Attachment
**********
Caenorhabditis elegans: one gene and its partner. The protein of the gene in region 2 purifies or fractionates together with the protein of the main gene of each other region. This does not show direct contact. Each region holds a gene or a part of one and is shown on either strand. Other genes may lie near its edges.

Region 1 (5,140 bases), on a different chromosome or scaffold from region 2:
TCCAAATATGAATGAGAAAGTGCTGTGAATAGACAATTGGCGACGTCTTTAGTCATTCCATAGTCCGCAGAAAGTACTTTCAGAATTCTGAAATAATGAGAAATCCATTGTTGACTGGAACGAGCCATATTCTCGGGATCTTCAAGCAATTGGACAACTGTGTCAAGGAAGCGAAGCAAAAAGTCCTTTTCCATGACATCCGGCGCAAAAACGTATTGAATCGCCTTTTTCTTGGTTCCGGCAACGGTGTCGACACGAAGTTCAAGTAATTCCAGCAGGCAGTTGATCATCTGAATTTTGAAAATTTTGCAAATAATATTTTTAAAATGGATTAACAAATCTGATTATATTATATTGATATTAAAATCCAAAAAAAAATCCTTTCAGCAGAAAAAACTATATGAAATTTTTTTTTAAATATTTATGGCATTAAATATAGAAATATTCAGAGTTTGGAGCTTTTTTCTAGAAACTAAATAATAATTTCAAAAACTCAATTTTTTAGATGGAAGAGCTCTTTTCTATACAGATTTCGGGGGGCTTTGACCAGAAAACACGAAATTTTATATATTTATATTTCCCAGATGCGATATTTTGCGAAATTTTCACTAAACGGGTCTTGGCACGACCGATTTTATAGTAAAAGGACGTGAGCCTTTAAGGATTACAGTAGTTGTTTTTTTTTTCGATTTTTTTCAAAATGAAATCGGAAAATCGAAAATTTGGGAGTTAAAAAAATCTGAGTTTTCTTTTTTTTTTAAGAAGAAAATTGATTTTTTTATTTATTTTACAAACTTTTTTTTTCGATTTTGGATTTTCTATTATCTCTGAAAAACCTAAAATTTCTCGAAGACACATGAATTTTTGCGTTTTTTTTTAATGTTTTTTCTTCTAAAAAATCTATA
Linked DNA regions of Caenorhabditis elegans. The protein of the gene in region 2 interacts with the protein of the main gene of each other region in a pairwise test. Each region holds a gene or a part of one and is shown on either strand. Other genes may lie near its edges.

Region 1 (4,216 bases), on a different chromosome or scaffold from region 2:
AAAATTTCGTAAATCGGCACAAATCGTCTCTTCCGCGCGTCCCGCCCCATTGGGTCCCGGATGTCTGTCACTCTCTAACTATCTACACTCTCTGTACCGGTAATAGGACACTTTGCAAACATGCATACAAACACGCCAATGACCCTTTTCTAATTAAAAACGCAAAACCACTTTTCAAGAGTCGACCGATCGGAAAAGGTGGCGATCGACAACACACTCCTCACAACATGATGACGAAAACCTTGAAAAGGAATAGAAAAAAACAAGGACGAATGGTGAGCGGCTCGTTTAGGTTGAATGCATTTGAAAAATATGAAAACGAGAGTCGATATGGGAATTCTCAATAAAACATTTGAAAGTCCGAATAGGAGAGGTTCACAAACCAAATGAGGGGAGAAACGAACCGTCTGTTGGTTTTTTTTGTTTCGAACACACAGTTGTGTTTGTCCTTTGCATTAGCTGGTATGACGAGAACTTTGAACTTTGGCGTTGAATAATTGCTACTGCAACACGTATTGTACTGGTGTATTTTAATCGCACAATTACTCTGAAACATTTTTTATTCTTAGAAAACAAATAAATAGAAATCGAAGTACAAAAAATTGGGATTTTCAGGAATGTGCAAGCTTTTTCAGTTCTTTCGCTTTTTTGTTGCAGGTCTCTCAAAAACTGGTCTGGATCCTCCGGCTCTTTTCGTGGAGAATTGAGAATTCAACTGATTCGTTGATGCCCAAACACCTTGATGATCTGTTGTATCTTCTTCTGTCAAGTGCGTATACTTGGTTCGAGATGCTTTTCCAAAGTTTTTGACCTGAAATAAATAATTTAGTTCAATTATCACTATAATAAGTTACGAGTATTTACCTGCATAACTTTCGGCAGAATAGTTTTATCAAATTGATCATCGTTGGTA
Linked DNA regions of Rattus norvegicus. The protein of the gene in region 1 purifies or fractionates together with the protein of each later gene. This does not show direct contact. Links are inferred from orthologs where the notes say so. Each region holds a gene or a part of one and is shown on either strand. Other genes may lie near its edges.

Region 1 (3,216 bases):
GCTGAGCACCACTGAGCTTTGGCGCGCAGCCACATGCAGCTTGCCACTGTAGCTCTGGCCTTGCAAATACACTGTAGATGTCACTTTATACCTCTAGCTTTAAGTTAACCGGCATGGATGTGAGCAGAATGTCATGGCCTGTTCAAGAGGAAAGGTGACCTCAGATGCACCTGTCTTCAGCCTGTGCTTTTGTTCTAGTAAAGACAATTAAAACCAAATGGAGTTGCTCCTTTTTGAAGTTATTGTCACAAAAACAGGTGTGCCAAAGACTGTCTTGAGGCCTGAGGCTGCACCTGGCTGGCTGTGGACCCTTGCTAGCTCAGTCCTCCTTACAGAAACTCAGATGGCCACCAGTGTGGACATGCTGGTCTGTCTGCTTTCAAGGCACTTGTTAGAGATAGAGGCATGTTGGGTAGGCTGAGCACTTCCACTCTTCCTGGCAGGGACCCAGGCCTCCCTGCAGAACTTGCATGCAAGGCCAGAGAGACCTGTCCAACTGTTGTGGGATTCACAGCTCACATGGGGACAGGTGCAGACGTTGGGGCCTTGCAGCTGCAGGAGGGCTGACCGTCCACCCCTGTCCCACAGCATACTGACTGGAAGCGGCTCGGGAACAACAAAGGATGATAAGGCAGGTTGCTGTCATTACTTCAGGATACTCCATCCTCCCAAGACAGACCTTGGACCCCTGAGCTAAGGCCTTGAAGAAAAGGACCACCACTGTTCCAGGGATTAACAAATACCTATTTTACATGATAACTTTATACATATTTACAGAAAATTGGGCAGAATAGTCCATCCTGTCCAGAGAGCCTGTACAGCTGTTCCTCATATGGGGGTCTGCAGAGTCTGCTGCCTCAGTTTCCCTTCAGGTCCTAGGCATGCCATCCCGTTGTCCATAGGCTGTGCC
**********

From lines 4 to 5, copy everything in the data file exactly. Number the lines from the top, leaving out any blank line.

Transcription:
Linked DNA regions of Caenorhabditis elegans. The protein of the gene in region 2 interacts with the protein of the main gene of each other region in a pairwise test. Each region holds a gene or a part of one and is shown on either strand. Other genes may lie near its edges.

Region 1 (4,216 bases), on a different chromosome or scaffold from region 2: